Thursday, May 14, 2009, 07:06 PM - Flying ContraptionsThere seems to be a renewal of interest in the heretofore abandoned concept of the cyclogyro
The cyclogyro has two rotating sets of "paddles" whose angle of attack is cyclically modified to create lift in the desired direction. The principle is well described by the animation in this Wikipedia article.
There is a YouTube video of a thethered micro-size cyclogyro, which was designed at the National University of Singapore. A detailed description of the design is available here.
A team of Japanese roboticists has apparently revived the concept, using a "pantograph" mechanism to vary the angle of attack (link to IEEE Tans. Mechatronics article),
and a short description with pictures on PhysOrg.
I'm somewhat doubtful of the efficiency of the design, but it looks like a fun thing to build.
There is a number of article on the web that describe 1930's designs for cyclogyros. I am somewhat surprised that none of these designs seem to include an anti-torque system. These paddles are bound to generate a high torque that would make the vehicle pitch up (which is why the cyclogyro on the YouTube video has a propeller in the back).
Thursday, May 7, 2009, 11:39 PM - RoboticsThis past semester, I have been teaching an undergraduate course Introduction to Robotics. The first series of assignments included programming Arduinos to read sensors and actuate servos and DC motors. The second series included programming a Pololu 3Pi robot to follow a line (using a PID controller), and perform dead reckoning (coming home after following a line to its end).
The last series of homework consisted in getting Rovio robots to play soccer. I feel I should mention this here because the class page showing videos and pictures of the students' soccer-playing Rovios had been mentioned by a number of blogs, including Slashgear and RoboCommunity.
The Rovio robots can be seen as "Wifi webcams on wheels". The goal of the project was to push a tennis ball into a goal. The tennis ball is bright yellow, and the goal posts are red. The rovios are controlled by software running on a laptop which performs the vision and control algorithms. The software is written in our very own Lush language, which is a dialect of Lisp.
Wednesday, April 1, 2009, 12:57 AM - JazzTonight at La Lanterna in NYC tenor sax Bill McHenry was sitting in for Joel Frahm, with bassist Joe Martin and drummer Bill Campbell. They played two of Bill McHenry's new compositions "Violetta" and "Lines" which I thought were particularly interesting.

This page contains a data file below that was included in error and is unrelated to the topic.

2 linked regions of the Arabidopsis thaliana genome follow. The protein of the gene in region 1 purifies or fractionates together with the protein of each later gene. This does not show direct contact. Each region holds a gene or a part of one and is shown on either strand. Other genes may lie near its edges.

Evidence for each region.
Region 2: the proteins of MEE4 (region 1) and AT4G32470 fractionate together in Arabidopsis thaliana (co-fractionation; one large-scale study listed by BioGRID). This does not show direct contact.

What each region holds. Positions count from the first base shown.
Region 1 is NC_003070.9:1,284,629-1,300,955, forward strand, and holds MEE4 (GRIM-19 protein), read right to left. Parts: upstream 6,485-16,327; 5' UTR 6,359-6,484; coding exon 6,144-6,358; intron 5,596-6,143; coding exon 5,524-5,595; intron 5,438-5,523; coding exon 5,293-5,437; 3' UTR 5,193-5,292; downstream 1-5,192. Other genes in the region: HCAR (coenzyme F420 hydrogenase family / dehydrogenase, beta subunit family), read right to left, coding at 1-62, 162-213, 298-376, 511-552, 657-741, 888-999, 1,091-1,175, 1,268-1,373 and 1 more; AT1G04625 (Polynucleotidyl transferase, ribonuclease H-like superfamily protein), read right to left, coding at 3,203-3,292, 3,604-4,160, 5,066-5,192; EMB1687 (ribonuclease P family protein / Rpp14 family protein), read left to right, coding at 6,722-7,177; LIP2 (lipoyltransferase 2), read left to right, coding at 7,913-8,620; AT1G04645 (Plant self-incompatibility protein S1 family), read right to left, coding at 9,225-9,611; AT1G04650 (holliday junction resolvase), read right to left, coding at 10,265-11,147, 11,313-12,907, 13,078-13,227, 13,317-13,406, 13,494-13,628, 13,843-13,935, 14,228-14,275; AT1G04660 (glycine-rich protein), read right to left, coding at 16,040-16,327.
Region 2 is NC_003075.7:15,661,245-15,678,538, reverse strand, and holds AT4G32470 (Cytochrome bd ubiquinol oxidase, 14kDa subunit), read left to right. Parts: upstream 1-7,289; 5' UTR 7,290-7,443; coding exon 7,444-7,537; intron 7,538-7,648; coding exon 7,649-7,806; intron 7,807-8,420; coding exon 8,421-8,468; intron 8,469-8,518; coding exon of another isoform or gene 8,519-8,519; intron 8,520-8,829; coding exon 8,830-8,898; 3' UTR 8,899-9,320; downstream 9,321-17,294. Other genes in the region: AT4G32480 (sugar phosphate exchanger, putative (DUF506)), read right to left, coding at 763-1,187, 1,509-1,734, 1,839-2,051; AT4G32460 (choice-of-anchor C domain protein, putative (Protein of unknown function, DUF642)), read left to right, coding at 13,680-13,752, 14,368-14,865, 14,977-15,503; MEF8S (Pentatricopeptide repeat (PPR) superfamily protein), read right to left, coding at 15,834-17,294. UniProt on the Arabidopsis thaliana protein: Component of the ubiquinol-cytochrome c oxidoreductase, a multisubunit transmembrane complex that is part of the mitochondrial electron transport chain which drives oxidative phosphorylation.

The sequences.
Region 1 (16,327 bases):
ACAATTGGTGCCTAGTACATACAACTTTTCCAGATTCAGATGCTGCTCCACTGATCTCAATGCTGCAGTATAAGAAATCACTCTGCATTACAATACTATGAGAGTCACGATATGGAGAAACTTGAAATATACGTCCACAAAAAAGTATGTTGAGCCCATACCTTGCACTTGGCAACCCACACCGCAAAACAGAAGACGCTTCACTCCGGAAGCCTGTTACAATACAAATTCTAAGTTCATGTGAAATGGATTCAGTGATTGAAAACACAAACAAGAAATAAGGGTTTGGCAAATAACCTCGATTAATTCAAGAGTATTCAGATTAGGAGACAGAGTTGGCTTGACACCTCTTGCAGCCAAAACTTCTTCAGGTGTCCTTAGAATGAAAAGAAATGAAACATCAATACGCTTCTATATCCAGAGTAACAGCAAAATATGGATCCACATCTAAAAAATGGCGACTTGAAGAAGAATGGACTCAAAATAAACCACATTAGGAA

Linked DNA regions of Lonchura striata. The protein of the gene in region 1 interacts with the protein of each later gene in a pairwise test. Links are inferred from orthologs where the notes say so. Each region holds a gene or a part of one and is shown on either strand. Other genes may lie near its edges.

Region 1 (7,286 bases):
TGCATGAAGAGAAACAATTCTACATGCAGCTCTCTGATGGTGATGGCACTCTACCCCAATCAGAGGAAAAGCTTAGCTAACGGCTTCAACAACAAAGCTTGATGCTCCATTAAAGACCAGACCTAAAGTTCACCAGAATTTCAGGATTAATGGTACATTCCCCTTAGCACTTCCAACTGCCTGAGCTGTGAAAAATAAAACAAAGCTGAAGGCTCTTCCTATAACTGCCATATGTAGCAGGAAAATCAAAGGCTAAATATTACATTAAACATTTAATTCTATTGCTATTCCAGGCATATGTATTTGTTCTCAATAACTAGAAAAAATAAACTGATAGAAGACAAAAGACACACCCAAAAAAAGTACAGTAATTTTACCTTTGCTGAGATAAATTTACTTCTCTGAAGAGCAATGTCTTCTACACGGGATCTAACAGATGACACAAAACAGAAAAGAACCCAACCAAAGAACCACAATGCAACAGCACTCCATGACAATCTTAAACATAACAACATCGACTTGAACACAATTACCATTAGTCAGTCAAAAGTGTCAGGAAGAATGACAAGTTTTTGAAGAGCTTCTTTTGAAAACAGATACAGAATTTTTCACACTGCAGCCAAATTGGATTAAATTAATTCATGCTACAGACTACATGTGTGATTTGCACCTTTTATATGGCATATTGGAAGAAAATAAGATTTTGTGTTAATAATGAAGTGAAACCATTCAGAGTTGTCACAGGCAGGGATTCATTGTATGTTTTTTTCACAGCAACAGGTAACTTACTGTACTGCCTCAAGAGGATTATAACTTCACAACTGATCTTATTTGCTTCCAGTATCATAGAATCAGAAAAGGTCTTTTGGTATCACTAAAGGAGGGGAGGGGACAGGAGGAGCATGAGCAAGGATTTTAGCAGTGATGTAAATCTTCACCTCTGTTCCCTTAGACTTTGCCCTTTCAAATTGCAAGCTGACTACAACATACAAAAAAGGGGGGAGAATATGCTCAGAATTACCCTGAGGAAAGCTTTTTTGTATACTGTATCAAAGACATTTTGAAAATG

Thursday, March 26, 2009, 03:00 AM - Misc TechnoToysLumenlab proposes the micRo CNC kit for $500 for a partial kit and $1000 for a complete kit. You can also get a low-end Dell PC to control the CNC machine for $330, pre-configured with Ubuntu.
The total travel dimensions are 34cm x 25cm x 8.9 cm.
[via Makezine blog]
Thursday, March 26, 2009, 02:50 AM - ElectronicsThe Makershed has a new XBee adapter for $10 with 10 pins, some which directly fit in an FTDI serial USB adapter cable. It includes level shifters and a 3.3v regulator and can be plugged into a proto board.
Newmicros also has an XBee USB dongle, for $40.
Saturday, March 14, 2009, 09:09 PM - ElectronicsIntelspy sells a surveillance system with two wireless cameras and a 2-channel receiver for $130. The interesting thing is that the claimed range is over 500m.
Saturday, March 14, 2009, 09:00 PM - ElectronicsA cool little hack in which an Arduino is used to levitate a magnetic object and regulate its distance from the levitating electromagnet.
Monday, March 9, 2009, 10:04 PM - ElectronicsThis page has a bunch of interesting prototyping shields for the Arduino, including relays, power FETs, motor drivers and such (via Makezine blog).
Thursday, March 5, 2009, 07:47 PM - Flying ContraptionsMicro RC manufacturer Plantraco has a Ready-to-Fly 1/72 scale RC Spitfire, with a wingspan of 15cm, and incredible weight of 2.7 grams. The plane is available for $99 including the radio. It uses a 4mm coreless motor with a 32mm prop, a 0.38g 2channel receiver (rudder and throttle), a 0.07g rudder actuator, and a 0.95g 20mAh lipo battery.
Sunday, March 1, 2009, 01:52 AM - Misc MusicI just noticed this nice Akai EWI 4000s patch editor/librarian app called EWItool. The best part is that it runs on Linux (as well as on Windoze). There is a pre-compiled debian package too.
It can automagically fetch patches from EWIpatchExchange.
Monday, February 23, 2009, 01:28 PM - Misc TechnoToysThe WRAM show is an R/C modeling trade show that takes place every February at the Westchester county center in White Plains, north of the New York City. The show usually occupies two floor and the booths are filled with manufacturers, importers/distributors, and retailers showing their exotic gear. This year however, the show was rather disappointing and occupied only one floor. Many of the manufacturers that usually have a booth were absent, and many of the big on-line retailers like Hobby Lobby and BP Hobbies were absent. It looks like the economic crisis is having an impact.